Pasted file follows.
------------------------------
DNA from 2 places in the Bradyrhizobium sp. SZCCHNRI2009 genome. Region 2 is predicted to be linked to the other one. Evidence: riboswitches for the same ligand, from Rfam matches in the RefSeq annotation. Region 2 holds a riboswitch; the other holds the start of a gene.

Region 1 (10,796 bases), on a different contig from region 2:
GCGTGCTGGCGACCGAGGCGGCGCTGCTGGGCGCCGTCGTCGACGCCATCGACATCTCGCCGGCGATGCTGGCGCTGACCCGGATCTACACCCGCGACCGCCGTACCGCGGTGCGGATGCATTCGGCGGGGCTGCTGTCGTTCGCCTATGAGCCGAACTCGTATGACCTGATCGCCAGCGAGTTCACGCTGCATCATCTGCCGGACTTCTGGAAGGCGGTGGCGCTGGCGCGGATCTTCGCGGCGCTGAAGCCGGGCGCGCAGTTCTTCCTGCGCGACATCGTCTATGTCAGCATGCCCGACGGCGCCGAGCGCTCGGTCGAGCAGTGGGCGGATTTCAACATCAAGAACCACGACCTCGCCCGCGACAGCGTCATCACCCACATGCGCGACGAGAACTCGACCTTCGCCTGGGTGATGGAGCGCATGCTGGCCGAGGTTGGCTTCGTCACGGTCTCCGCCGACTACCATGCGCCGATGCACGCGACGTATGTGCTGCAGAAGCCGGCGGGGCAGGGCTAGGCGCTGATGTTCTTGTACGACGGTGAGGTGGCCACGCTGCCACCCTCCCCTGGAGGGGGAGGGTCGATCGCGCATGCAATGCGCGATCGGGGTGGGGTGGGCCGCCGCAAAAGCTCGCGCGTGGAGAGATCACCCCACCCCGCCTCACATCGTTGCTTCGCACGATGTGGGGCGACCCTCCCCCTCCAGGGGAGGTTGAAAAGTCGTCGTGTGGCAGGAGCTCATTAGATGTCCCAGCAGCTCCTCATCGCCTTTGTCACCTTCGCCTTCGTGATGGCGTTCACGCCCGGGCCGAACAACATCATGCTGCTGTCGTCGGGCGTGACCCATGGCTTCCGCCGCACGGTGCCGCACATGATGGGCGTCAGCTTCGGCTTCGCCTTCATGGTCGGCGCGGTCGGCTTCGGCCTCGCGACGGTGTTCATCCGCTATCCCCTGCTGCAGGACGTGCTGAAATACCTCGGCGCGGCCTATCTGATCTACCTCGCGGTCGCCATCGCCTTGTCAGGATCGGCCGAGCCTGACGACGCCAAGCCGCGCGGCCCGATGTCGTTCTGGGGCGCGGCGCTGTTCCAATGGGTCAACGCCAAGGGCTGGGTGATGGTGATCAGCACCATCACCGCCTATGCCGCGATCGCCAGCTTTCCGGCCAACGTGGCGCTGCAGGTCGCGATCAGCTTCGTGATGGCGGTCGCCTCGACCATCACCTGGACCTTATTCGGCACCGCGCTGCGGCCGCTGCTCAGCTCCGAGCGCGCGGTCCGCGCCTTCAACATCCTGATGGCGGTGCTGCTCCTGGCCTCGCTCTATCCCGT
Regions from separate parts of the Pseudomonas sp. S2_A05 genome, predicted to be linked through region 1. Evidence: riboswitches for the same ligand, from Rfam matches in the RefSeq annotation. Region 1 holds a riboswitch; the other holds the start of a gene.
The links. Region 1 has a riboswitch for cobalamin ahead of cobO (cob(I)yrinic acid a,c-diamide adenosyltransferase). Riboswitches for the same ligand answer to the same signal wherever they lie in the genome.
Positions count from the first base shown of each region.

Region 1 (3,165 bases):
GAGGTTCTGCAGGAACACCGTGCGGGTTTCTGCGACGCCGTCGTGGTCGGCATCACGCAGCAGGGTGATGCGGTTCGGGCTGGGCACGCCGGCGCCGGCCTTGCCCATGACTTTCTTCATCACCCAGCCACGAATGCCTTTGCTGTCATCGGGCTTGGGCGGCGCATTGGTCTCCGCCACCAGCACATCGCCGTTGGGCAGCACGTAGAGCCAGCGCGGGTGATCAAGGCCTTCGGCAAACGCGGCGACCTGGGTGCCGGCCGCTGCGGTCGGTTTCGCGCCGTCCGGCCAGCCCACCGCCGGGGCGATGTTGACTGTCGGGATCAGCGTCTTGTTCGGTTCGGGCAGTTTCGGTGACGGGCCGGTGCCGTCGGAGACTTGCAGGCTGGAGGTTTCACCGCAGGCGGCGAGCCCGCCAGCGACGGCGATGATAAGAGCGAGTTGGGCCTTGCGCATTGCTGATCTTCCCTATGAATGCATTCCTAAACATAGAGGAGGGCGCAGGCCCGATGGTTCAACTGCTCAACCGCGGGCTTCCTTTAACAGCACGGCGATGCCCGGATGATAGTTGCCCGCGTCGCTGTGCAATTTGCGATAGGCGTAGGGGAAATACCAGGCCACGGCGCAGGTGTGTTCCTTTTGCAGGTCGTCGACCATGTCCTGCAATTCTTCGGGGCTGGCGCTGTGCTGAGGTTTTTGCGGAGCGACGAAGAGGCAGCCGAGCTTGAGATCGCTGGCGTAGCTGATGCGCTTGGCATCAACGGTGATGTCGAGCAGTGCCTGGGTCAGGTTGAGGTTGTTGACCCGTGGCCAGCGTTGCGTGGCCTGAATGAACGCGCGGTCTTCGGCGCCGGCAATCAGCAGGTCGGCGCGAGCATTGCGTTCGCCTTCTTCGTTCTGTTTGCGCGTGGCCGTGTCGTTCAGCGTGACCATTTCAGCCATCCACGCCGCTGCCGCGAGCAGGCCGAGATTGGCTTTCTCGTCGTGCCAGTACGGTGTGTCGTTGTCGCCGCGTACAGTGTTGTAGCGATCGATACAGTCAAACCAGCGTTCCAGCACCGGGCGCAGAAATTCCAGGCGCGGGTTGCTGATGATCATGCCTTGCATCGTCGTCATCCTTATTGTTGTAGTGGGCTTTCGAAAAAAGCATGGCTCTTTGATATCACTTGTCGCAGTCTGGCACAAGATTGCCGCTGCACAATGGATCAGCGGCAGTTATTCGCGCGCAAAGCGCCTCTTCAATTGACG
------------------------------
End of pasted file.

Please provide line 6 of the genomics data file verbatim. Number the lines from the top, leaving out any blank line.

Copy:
Positions count from the first base shown of each region.